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Relentless Energy Festival - Highbury Garage, London - October 22nd 2010 (Live Review)

Tuesday, 26 October 2010 Written by Ben Bland
Relentless Energy Festival - Highbury Garage, London - October 22nd 2010 (Live Review)

Relentless’ Energy drinks sponsoring of the Garage continues with three days of music at the venue incorporating both the main stage downstairs and the tiny room upstairs. These nights, comprising the ‘Energy Sessions’ feature an array of both upcoming bands and established acts with Friday’s action being co-headlined by the ever rising Band of Skulls and widescreen indie rockers The Boxer Rebellion in what proves to be an entertaining evening of live music.

First up downstairs is the dubious pleasure of local post-punk act S.C.U.M. Arriving onstage, the band looks like they have travelled to the Garage via being nightclub extras in an episode of ‘Ashes to Ashes’. Furthermore they perform with all the charisma you’d expect of extras...none at all. Their set takes place with the band members hidden behind curtains of light that make it impossible to get a clear view of what is going on, although judging from the incredible lack of movement that is slightly visible this is probably no great issue. The music the band performs is almost as dated as the look with the waves of synths doing nothing but rendering all other instruments pretty much superfluous to the mix.

Upstairs are The Violet May whose frontman Chris McClure is the man on the sleeve of Arctic Monkeys’ debut record. His band are unlikely to cause him to be known better for anything else. Their set is mostly spent trying to achieve a heavy QOTSA groove but, despite flashes of promise, nothing really happens aside from McClure spending a substantial portion of the allotted half an hour amongst the rather standoffish crowd instead of alongside his bandmates. It would be unfair to label this a bad set because there isn’t anything bad about it but at the same time it never gets going into something really good either. 

The Boxer Rebellion hit the stage and immediately raise the bar in terms of quality. The shimmering guitar sound of Todd Howe and the earnest vocals of Nathan Nicholson make a beguiling combination and as classics like ‘We Have This Place Surrounded’ and ‘Flashing Red Light Means Go’ surely win over the portion of the crowd that is here more for Band of Skulls than anything else. Despite the melancholic overtones present in most of their songs there is something undeniably uplifting about The Boxer Rebellion’s live show with Nicholson’s pleading voice on ‘Evacuate’ creating a live anthem of the highest order. New songs are gently sprinkled into the set, ‘Memo’ in particular seems set to be a future fan favourite and signals great things ahead of the expected February release date of the band’s new record. This is a band whose sound only works better onstage. They might get a whole lot bigger soon so catch them in venues this size whilst you can.
Why Sucioperro aren’t big enough yet to play downstairs at the Garage is a mystery to their small but dedicated legion of hardcore fans. Their brand of alt-rock is always guaranteed to come with singalong moments via riffs with sometimes bizarre time signatures not unlike the earlier work of their friends Biffy Clyro. Frontman JP Reid wears his heart on his sleeve with his lyrical content and the band can rock out with the best of them when they so choose; see the heavy sections of ‘Don’t Change (What You Can’t Understand)’ as evidence. Meanwhile new songs like forthcoming single ‘Threads’ signal a bright future for the band with their upcoming third album. What is perhaps most impressive about their half hour set however is the fact that, despite there being a tiny crowd present, the band play throughout with a smile on their face and give 150% where most would come close to giving up. They are the best band of the night.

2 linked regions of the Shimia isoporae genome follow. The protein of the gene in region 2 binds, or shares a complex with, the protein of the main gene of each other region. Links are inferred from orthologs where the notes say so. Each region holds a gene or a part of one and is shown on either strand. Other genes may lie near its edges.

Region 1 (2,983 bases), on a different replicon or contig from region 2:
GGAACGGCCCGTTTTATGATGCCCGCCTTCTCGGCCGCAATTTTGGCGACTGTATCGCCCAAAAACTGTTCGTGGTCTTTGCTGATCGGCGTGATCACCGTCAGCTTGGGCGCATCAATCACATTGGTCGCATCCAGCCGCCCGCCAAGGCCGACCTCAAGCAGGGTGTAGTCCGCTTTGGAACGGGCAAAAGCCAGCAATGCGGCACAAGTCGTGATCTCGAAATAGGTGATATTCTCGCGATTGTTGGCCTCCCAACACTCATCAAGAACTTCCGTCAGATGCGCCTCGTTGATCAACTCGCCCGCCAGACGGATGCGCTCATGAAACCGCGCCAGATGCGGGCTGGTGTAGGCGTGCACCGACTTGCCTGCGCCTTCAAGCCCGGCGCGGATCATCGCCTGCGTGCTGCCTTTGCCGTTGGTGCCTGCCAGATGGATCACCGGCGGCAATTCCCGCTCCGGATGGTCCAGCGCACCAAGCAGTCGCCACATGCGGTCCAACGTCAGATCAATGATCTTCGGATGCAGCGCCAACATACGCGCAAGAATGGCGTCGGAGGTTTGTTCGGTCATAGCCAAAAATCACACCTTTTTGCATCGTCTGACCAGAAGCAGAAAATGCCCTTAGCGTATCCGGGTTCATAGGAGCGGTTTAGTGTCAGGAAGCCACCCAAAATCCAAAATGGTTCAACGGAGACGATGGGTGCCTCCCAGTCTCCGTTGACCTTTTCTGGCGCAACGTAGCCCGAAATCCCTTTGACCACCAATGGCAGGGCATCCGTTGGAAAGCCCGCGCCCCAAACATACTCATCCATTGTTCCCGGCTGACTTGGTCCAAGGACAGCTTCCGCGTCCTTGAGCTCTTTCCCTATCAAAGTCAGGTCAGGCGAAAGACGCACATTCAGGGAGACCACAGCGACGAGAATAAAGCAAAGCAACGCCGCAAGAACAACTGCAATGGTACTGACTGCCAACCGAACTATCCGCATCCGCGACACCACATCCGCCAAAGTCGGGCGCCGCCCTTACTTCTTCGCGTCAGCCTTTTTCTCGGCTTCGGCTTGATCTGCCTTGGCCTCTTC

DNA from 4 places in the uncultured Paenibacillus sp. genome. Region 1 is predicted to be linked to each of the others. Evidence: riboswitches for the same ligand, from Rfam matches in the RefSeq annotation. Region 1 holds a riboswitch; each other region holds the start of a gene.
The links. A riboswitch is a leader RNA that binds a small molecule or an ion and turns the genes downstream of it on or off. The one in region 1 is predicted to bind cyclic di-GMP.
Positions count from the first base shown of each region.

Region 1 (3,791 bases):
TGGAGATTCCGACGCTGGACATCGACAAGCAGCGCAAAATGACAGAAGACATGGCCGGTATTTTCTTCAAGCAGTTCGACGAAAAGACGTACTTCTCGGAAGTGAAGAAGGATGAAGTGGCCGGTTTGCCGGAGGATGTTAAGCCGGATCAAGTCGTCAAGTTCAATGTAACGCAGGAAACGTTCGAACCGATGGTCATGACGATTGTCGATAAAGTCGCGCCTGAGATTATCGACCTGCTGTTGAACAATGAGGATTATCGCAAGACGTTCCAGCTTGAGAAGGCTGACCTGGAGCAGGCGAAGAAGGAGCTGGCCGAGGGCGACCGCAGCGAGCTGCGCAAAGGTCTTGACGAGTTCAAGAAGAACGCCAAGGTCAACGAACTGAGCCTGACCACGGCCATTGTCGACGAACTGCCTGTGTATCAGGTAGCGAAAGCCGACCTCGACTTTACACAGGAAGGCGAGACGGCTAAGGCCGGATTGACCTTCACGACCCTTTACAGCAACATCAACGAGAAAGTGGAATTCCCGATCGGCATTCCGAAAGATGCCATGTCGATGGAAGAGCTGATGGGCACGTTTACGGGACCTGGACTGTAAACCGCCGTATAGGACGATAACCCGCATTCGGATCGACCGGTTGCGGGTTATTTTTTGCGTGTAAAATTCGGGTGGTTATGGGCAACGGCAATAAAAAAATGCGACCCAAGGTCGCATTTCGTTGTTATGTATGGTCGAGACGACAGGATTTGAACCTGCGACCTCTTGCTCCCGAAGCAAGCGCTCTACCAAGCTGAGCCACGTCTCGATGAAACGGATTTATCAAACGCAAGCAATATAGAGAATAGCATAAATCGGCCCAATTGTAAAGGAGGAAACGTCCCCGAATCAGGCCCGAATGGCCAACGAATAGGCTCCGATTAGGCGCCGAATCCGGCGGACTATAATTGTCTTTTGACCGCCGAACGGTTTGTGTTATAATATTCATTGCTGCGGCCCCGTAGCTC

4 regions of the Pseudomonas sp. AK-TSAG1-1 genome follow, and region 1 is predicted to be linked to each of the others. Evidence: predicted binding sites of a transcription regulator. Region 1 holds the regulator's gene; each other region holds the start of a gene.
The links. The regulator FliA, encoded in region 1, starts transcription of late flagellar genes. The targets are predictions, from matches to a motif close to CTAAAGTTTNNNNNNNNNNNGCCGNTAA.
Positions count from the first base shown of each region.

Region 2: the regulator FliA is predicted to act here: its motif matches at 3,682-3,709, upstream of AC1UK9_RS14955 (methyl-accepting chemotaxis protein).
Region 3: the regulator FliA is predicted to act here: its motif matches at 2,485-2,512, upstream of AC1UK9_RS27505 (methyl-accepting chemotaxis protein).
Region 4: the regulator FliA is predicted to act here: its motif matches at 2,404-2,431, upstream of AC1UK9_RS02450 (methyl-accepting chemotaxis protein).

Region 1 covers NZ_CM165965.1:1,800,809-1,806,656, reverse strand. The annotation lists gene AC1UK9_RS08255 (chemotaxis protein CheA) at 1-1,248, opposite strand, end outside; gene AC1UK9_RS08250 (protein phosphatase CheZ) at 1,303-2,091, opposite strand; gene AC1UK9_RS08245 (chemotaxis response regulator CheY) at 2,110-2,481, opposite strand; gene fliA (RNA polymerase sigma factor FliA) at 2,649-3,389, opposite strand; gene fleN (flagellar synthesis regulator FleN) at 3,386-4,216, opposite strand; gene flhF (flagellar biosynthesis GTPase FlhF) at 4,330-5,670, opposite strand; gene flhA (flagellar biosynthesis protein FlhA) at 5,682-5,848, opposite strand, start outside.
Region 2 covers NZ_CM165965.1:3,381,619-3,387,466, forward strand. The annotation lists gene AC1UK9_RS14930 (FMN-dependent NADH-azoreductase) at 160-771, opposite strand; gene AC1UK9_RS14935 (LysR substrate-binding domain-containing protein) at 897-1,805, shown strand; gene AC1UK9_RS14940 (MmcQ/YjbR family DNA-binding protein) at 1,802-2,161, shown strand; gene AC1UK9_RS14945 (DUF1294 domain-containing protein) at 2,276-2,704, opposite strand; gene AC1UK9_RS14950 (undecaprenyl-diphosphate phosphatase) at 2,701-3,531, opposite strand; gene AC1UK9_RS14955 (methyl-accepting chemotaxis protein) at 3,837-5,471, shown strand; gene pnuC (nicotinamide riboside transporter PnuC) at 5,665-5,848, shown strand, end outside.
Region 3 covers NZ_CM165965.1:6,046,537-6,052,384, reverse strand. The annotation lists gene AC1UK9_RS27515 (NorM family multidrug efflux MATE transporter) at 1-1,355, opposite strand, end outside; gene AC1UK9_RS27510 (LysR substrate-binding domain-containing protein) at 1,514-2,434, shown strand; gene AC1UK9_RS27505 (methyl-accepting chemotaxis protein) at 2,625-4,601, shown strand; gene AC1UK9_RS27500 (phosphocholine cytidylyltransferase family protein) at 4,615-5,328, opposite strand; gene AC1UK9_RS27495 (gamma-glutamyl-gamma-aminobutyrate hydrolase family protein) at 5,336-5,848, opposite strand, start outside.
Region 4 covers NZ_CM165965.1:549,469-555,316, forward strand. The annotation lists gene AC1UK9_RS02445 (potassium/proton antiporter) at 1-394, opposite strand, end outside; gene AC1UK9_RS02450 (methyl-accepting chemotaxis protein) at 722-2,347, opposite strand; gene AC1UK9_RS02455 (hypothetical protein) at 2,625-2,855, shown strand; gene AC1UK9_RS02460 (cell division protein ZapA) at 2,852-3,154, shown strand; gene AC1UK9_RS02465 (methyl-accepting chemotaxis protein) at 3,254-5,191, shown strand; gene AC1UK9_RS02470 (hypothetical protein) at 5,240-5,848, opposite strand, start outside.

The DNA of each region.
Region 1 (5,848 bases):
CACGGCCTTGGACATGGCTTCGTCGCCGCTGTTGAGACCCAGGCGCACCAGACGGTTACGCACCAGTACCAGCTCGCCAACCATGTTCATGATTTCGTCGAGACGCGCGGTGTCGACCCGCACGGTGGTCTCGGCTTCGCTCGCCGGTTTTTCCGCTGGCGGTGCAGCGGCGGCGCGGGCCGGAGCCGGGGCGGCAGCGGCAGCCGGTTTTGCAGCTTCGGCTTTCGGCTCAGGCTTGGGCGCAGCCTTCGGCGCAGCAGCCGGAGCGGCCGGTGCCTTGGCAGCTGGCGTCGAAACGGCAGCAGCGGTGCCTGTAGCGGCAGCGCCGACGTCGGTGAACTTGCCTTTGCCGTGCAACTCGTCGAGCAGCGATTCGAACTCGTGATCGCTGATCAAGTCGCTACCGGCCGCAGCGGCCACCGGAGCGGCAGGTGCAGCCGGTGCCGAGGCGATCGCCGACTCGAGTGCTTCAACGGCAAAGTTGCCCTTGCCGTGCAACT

Headlining upstairs are The Domino State, who provide a less gung-ho alternative to the more rocking parts of tonight’s bill. They have been touring with The Boxer Rebellion later and don’t sound all too dissimilar but the addition of violin certainly adds an additional string to their bow (no pun intended). The sextet don’t have anything earth shatteringly original to their sound but they do more than enough by providing an excitingly intense forty minute set that pleases the assembled crowd.

Band of Skulls have grown exponentially in the last twelve months or so. They recently headlined the cavernous auditorium of the Kentish Town Forum and thus a venue of this size provides a more intimate opportunity for some of their fans to witness their favourite band of the moment in action. ‘Band of the moment’ is probably a description that suits the three-piece garage rockers because there really isn’t any apparent reason for their sudden rise. Whilst their music is fun and easy to sing along to, especially the brilliant opener ‘Patterns', there is nothing here that really sets the band apart from any number of other acts. This is a good set but nothing more approaching the spectacular. 

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